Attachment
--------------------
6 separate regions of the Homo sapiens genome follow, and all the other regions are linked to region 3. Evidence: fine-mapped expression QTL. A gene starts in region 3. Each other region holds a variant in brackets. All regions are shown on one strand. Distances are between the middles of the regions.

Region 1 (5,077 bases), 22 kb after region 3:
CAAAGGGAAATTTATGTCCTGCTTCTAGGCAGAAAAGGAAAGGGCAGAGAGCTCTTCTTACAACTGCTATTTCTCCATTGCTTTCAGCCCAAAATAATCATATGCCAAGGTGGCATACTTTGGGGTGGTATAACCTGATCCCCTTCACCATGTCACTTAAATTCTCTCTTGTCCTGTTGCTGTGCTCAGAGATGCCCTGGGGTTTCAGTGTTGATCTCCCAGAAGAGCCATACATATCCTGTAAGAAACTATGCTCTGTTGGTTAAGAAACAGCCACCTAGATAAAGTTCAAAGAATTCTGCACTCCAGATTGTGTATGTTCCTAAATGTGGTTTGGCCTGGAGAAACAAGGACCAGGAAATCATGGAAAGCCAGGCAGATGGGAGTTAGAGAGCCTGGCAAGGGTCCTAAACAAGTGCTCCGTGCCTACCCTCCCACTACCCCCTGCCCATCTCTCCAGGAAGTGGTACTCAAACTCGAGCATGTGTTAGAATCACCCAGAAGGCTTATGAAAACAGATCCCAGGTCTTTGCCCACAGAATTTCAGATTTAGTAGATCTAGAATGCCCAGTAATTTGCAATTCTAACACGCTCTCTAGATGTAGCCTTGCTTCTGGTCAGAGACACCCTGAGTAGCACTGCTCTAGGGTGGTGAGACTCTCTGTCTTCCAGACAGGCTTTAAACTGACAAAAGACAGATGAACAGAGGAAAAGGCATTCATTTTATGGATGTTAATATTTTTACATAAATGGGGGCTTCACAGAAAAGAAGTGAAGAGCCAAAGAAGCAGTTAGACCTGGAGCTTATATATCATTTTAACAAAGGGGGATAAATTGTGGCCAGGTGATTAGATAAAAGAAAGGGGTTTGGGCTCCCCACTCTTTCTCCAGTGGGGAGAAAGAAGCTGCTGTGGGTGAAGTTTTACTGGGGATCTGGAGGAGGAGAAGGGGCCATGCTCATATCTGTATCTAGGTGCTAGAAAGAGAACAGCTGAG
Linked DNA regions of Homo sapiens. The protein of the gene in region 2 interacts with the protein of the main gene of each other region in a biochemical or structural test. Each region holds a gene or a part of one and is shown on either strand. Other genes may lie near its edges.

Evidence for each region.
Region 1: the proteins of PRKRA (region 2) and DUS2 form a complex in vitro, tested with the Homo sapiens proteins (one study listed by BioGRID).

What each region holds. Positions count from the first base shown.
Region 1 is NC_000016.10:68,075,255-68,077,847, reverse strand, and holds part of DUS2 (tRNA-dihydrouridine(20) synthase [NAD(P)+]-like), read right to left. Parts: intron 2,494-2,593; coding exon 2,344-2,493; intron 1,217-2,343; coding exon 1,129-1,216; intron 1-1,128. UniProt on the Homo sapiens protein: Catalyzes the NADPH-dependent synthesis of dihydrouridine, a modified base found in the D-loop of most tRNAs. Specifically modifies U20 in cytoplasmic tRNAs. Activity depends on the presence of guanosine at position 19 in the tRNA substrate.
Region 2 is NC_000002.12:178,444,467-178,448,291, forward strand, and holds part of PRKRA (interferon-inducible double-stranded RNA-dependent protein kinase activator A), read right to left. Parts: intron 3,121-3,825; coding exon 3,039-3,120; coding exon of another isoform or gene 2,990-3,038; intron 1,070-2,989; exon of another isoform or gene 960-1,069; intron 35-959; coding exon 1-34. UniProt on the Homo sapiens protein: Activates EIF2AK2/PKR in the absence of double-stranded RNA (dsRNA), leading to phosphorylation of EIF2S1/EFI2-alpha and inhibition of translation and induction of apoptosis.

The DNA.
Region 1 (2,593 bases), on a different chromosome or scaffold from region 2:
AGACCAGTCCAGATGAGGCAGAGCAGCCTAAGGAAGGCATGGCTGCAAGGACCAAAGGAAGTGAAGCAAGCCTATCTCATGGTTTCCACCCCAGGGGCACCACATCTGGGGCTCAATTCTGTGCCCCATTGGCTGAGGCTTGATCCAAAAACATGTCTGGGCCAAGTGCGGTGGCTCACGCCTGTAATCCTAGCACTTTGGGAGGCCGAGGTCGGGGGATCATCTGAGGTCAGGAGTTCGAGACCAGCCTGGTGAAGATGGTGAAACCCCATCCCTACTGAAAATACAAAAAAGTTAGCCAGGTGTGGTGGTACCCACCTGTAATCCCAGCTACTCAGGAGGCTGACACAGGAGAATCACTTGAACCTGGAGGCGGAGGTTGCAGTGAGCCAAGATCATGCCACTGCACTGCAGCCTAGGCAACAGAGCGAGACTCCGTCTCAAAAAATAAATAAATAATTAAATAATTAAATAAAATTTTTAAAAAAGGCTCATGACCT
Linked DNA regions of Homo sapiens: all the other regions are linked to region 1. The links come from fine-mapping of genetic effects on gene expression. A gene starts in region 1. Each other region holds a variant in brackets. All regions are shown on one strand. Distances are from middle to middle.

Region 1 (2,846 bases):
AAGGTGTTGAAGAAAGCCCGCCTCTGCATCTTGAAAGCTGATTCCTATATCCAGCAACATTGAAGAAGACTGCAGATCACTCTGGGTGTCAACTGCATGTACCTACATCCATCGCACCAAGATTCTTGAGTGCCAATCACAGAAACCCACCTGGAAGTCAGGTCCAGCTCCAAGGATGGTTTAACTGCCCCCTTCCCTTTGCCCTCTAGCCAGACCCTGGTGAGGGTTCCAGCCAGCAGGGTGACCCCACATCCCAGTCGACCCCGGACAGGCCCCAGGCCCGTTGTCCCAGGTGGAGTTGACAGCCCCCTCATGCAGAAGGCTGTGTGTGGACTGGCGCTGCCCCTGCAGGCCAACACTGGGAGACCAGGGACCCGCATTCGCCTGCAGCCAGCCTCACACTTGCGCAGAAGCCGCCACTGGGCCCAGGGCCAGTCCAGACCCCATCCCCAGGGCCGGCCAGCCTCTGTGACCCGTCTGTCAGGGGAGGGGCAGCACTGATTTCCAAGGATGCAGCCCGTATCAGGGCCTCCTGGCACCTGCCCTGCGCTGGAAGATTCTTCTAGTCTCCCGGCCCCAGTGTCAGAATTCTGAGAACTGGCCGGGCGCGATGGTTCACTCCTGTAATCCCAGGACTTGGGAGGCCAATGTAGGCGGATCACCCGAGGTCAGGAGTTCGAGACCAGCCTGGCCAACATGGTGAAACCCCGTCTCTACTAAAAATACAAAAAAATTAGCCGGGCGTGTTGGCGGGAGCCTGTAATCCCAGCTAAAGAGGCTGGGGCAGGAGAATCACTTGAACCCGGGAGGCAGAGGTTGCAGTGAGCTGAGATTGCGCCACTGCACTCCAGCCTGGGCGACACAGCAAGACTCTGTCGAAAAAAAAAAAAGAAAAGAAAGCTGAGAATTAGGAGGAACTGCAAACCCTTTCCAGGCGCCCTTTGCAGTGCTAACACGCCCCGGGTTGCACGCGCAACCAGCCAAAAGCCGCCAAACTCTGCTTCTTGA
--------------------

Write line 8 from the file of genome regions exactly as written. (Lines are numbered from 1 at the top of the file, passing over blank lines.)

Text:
Region 1 is NC_000016.10:68,075,255-68,077,847, reverse strand, and holds part of DUS2 (tRNA-dihydrouridine(20) synthase [NAD(P)+]-like), read right to left. Parts: intron 2,494-2,593; coding exon 2,344-2,493; intron 1,217-2,343; coding exon 1,129-1,216; intron 1-1,128. UniProt on the Homo sapiens protein: Catalyzes the NADPH-dependent synthesis of dihydrouridine, a modified base found in the D-loop of most tRNAs. Specifically modifies U20 in cytoplasmic tRNAs. Activity depends on the presence of guanosine at position 19 in the tRNA substrate.